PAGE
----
Played this for the 1st time a couple of weeks back, the pre round set up, of practice area, and clubhouse is amazing, the course however for me, felt slightly cramped and although a good test of golf, it lacked a degree of strategic challenge in that there weren't many choices off the tee, or on the approaches, it felt as if the course design dictated the shot, rather than allowed you to plan your method of attack !
I was fortunate to be invited as a guest of a member in May and I felt compelled to write a review.
In summary, the course condition was sensational. It's the stand-out element of the club that warrants recognition. You would find it a challenge to locate a better example of how to prepare and manicure a golf course anywhere in the United Kingdom. The hand cutting of the bunkers, coupled with the speed of the run off areas, the perfectly flat tee boxes and impeccable greens (11.5 on the day we played), made it a pleasure to play, it is visually stunning.
The practice facilities are also a stand-out example of what a true club can offer its members. Greens, a short game area, I counted 6 or 7 bunkers, and a full grass range that allows use of drivers are all on offer. Each sat around a café and performance centre and all clearly designed to create a space to improve and embrace the game.
The standout holes were Church 2, a long par 5 that we played directly into the wind, with water running the length of the course on the right of the hole. Church 9 was perhaps the prettiest of holes, a dog leg left to right, surrounded by water at the green with an abundance of trees and flowers surrounding the green.
The course and experience is above and beyond any expectation I had before hand. Having wanted to play here for 20+ years I was thrilled to get the chance and hope to get another in future.
If you get a chance to play here, don't let it pass you by!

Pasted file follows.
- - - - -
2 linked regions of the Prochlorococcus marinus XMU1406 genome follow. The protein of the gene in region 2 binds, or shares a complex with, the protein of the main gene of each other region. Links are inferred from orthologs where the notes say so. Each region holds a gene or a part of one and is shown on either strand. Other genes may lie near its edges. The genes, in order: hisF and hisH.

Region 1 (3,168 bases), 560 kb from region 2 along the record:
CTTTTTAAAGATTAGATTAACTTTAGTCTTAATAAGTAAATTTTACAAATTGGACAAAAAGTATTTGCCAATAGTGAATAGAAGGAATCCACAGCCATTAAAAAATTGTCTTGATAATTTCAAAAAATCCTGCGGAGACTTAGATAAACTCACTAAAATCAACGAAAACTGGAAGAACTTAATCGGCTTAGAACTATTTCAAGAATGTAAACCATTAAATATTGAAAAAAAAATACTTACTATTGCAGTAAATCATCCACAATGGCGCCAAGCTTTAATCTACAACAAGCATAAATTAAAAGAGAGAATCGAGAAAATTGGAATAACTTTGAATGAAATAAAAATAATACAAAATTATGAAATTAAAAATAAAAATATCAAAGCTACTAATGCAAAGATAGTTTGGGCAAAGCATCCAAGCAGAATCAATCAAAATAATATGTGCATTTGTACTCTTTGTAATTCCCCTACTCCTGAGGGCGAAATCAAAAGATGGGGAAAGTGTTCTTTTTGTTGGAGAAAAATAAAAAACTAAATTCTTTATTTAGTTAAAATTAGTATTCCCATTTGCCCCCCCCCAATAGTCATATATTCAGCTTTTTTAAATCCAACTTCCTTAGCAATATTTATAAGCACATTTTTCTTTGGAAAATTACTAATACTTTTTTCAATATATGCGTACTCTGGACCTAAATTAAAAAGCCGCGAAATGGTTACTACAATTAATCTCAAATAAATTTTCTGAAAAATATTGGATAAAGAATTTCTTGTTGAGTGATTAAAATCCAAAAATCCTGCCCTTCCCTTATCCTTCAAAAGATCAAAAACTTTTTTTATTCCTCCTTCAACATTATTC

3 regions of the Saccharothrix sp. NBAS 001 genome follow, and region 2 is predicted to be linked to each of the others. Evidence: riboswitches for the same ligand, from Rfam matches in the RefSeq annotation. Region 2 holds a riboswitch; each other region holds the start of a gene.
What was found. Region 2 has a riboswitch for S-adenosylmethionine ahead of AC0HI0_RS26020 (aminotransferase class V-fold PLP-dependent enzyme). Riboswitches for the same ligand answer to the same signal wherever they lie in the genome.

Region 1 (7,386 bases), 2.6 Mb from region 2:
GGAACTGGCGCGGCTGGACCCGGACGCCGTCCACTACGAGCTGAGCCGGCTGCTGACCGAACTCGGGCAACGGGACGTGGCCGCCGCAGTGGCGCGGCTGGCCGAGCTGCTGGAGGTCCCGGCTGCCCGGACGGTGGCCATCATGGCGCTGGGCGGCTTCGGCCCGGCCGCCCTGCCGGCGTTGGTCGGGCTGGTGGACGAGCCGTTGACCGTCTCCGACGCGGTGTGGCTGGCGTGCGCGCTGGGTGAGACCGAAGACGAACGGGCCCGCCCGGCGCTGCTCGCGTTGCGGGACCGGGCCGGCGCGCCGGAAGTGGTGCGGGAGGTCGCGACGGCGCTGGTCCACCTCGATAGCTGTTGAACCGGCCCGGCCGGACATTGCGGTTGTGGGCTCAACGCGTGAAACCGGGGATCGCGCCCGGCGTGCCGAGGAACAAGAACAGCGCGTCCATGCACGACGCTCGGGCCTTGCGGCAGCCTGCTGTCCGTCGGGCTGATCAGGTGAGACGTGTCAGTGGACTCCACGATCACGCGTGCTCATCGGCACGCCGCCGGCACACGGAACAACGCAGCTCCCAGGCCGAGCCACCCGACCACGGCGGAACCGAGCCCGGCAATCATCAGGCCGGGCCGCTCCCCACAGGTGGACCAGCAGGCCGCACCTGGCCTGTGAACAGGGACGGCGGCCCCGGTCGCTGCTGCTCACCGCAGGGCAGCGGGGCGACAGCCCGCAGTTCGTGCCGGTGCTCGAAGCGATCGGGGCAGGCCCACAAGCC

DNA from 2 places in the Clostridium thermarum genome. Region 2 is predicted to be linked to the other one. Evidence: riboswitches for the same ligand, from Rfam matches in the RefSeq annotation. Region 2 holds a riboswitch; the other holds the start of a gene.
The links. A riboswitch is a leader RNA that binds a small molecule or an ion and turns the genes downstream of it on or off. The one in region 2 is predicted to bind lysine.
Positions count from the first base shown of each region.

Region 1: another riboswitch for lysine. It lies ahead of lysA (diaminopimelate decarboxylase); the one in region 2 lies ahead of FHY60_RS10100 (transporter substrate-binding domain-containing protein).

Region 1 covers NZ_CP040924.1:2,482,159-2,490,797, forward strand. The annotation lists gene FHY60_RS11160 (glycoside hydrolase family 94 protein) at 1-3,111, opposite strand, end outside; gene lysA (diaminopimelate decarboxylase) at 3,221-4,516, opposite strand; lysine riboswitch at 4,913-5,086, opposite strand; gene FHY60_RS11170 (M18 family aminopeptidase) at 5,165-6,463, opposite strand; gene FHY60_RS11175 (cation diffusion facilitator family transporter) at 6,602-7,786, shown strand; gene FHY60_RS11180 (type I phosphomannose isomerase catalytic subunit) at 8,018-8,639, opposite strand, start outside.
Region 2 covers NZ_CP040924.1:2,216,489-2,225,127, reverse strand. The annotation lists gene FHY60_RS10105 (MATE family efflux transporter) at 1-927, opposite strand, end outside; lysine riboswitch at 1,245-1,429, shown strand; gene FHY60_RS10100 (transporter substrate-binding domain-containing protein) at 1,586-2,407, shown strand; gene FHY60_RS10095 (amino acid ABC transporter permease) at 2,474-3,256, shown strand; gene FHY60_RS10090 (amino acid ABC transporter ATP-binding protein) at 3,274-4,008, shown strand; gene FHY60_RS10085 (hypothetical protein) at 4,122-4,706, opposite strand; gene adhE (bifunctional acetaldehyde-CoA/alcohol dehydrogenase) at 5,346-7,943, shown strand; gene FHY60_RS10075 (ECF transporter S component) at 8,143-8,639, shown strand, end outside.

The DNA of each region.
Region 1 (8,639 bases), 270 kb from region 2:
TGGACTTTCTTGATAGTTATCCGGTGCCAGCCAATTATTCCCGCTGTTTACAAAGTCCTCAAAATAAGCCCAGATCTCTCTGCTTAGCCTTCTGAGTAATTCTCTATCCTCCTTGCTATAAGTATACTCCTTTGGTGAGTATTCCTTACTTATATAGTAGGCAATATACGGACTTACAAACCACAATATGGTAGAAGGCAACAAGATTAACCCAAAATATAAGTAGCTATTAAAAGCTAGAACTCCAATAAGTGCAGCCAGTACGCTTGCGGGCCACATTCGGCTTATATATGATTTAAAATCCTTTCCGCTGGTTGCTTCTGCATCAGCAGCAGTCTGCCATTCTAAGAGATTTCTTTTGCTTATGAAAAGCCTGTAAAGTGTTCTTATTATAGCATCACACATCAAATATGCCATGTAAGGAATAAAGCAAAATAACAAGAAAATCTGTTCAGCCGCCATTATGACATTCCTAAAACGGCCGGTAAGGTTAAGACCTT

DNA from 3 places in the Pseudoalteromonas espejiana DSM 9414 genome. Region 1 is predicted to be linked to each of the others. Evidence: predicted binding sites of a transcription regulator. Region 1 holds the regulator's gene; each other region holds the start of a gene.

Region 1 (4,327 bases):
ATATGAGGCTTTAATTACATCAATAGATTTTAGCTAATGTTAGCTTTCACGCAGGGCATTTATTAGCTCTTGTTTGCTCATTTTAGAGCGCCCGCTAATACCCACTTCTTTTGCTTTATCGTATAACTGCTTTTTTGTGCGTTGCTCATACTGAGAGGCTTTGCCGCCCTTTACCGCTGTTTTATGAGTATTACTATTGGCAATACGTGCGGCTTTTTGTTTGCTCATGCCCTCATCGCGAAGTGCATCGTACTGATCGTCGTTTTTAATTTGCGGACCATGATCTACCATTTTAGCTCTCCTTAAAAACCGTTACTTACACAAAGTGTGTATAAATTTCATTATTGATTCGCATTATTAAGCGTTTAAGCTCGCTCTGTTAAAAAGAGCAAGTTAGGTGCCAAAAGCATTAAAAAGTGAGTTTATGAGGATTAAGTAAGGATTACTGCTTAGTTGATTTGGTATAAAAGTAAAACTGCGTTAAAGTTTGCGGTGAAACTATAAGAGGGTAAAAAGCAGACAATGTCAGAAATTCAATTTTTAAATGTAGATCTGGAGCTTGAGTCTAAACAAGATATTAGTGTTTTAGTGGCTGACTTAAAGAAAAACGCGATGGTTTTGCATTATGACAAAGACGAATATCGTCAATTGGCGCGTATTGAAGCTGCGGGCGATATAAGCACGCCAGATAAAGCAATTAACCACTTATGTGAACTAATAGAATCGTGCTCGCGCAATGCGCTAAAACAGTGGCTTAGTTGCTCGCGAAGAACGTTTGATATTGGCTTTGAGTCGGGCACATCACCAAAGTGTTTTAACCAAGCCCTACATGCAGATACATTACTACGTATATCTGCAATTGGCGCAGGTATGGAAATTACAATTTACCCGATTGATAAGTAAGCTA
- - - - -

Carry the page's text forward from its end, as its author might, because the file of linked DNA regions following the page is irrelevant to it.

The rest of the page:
The three returning loops – Church, Mill & Garden – are set out in distinct areas of the property and rarely intermingle with each other. In terms of quality there is very little between the threesome and a clear consistency. My personal preference was for the Church then the Garden and lastly the Mill but there wasn’t much to choose between them all. The Church and Garden tied in a little bit better because the putting surfaces are the same and are somewhat different to the Mill, not so much in style but certainly in visual appearance and presumably grass type or at least age.
There are standout holes on each nine. The second on Church is a daunting par-five with water running the length of its 534-yards along the right whilst the next is an attractive par-three, again over water. I lost count of how many times water came into play (too many for sure) and this, along with several strategically placed bunkers, is the main defence of the course. The water hazards are actually larger, and closer to play, than they initially appear because all the bankings feed down towards them with little to stop a ball containing any sort of momentum.
The Garden nine begins with a bang in the shape of a slinging par-five to a brilliant water-fronted green. The third is a stunning short hole too whilst the last is a dramatic finisher. In contrast to the other two nines the Garden has most of the trouble down the left so it may be favoured by faders!
The Mill course takes a little bit of time to warm up but once it does it is very good. The last four holes are a super run with a brace of par-fives, a short hole sandwiched in-between and the taxing last that plays up towards the clubhouse terrace.
The Wisley compares well to other modern inland courses in the UK. Unlike some there is a heartbeat to the course, a purpose and it even has a bit of soul. It’s a colourful place both on and off the course.
Ed is the founder of Golf Empire – click the link to read his full review.